Why The Majority Of Christians Voted For Donald Trump

Gage Skidmore is licensed under  CC BY 2.0
Gage Skidmore is licensed under CC BY 2.0
An analysis of what may have driven so many Christians to vote for Donald Trump, and how people from other faiths voted.

Although experts suggested that after the leaked video showing Trump speaking in vulgar and obscene terms about women surfaced he would lose favor with the Christians, in reality the majority of America’s Christian population voted for Trump. More than 80 percent white evangelicals and 60 percent white Catholics voted for the Republican candidate. This may come as a shock to most people, especially to those who believed that Christians would not vote for a candidate who may be perceived as un-Christian in his behavior.

Why The Majority Of Christians Voted For Donald Trump.[/tweetthis]

Perhaps one of the main reasons Christians voted for Trump in large numbers was his attitude against abortion, according to The Atlantic. Although he himself once supported abortion, Trump made a complete U-turn in his attitude so that more recently he has been talking about introducing strict policies to curb abortion. For a staunch Christian, abortion is one of the most important issues on which one can never take a compromising stand. Needless to say, Clinton, who showed a more accepting attitude towards abortion, was seen as a threat to the unborn by the religious. In fact, some Christians even believed Clinton would appoint judges who support abortion.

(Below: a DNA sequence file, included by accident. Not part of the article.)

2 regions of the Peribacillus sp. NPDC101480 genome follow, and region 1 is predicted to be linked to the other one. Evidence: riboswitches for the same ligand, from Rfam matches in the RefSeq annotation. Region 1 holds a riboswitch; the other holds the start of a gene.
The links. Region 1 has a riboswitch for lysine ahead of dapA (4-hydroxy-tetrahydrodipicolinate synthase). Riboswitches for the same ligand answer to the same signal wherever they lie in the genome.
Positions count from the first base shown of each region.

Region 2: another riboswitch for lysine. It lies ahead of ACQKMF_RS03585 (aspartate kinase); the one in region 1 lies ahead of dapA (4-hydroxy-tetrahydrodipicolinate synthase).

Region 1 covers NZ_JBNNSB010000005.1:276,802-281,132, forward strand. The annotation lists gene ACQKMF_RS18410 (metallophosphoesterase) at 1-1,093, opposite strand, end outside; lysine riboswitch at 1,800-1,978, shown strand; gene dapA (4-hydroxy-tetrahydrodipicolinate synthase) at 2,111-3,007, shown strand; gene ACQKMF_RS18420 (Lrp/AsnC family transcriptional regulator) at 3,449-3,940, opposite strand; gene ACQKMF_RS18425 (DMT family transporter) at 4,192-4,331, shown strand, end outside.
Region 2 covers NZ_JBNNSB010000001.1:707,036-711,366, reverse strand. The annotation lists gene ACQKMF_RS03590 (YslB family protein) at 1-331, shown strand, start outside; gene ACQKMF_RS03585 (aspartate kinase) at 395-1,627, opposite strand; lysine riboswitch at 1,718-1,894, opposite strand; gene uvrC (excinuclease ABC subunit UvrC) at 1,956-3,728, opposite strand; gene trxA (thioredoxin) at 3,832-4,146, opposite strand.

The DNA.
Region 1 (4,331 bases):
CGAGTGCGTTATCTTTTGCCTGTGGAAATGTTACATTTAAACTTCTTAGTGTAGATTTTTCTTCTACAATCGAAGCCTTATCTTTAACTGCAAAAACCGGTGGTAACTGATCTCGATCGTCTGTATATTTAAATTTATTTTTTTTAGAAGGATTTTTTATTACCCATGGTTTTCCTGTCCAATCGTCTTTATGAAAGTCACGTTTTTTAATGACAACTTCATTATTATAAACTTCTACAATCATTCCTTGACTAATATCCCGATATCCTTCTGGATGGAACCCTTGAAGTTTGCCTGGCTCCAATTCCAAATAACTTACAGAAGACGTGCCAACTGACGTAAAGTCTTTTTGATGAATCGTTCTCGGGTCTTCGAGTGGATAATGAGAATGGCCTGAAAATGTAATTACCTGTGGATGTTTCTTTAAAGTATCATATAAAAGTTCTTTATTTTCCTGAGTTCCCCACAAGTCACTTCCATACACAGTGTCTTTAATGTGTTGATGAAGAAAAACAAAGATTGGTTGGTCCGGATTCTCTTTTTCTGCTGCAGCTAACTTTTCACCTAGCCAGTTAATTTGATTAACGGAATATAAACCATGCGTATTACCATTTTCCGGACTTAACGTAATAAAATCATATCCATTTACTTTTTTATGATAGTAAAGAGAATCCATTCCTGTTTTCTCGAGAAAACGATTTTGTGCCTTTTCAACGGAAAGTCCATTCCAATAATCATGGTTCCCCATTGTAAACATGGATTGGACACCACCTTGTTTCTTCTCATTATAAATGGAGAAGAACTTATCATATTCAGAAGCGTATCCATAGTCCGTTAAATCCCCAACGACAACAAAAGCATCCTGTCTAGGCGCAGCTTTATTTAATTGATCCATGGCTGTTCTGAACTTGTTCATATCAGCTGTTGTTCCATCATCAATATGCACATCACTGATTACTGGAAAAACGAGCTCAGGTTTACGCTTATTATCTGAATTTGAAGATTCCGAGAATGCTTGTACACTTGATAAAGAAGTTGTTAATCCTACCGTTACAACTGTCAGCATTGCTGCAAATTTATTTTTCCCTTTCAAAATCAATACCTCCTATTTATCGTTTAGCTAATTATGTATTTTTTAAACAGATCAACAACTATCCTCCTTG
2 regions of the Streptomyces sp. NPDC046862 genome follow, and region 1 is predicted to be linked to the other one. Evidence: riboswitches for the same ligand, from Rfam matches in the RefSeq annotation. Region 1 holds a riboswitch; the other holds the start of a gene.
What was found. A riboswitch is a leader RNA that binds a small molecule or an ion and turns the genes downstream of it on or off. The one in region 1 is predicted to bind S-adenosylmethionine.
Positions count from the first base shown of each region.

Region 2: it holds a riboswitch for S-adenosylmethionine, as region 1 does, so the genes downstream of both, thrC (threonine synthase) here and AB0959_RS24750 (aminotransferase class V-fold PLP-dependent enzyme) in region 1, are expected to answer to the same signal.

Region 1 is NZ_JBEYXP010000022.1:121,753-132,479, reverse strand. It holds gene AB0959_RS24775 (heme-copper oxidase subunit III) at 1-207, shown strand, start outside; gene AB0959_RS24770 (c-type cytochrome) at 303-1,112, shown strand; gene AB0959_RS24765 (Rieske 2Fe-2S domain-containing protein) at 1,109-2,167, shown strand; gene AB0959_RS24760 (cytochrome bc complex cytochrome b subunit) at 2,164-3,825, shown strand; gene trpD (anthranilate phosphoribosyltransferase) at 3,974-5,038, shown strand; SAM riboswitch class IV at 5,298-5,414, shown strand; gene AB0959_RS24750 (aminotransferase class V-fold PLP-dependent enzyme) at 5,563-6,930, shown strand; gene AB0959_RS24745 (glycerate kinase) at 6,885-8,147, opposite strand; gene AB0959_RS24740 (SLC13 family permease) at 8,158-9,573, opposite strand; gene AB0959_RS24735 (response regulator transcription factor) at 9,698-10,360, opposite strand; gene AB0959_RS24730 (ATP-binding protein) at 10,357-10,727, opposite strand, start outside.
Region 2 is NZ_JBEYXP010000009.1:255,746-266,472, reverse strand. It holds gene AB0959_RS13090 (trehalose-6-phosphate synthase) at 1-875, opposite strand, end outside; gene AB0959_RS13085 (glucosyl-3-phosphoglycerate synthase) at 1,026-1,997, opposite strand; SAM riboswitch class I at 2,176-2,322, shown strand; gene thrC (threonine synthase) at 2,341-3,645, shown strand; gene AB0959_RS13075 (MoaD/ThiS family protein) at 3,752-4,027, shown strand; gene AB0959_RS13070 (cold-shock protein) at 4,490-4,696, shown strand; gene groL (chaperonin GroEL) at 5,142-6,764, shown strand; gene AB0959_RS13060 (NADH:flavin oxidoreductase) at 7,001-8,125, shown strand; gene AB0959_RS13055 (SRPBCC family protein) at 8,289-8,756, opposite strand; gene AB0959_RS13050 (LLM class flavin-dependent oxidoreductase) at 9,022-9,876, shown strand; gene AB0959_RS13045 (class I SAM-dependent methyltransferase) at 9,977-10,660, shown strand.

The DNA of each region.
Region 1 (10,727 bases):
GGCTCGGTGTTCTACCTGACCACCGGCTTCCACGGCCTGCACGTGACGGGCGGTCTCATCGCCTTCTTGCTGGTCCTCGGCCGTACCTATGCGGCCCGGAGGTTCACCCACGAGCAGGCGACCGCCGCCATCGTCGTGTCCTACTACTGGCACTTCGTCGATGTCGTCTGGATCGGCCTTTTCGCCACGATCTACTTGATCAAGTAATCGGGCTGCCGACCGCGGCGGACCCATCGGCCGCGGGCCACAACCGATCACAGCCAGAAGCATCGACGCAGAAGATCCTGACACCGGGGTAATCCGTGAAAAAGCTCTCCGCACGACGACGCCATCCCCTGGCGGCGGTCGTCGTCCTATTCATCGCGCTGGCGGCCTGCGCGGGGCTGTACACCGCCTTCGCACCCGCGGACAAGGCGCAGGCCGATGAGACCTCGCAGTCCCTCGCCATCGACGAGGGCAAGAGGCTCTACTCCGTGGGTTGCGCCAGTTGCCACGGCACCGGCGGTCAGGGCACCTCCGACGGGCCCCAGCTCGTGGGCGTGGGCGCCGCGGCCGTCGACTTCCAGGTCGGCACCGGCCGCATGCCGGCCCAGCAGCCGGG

With rising Islamophobia in the nation, the Trump campaign tapped into fear by launching anti-immigration attacks on Muslims, proposing a ban on all Muslims. For some citizens, this deepened the belief that Muslims are spreading terror in the nation. The fear that their culture and religion is under threat may also have driven Christians at large to cast their vote for a candidate whom they saw as capable of curbing this problem.

Religious makeup of the electorate

While Catholics and Protestants in general were almost split between Trump and Clinton, most non-Christians voted for Clinton. This includes Jews at 71 percent, other faiths at 62 percent and religiously unaffiliated at 68 percent. These figures represent minorities such as Muslims, Hindus and others. The  majority of Hispanic Catholics voted for Clinton, which could be attributed to Trump’s threats against Hispanic Americans.


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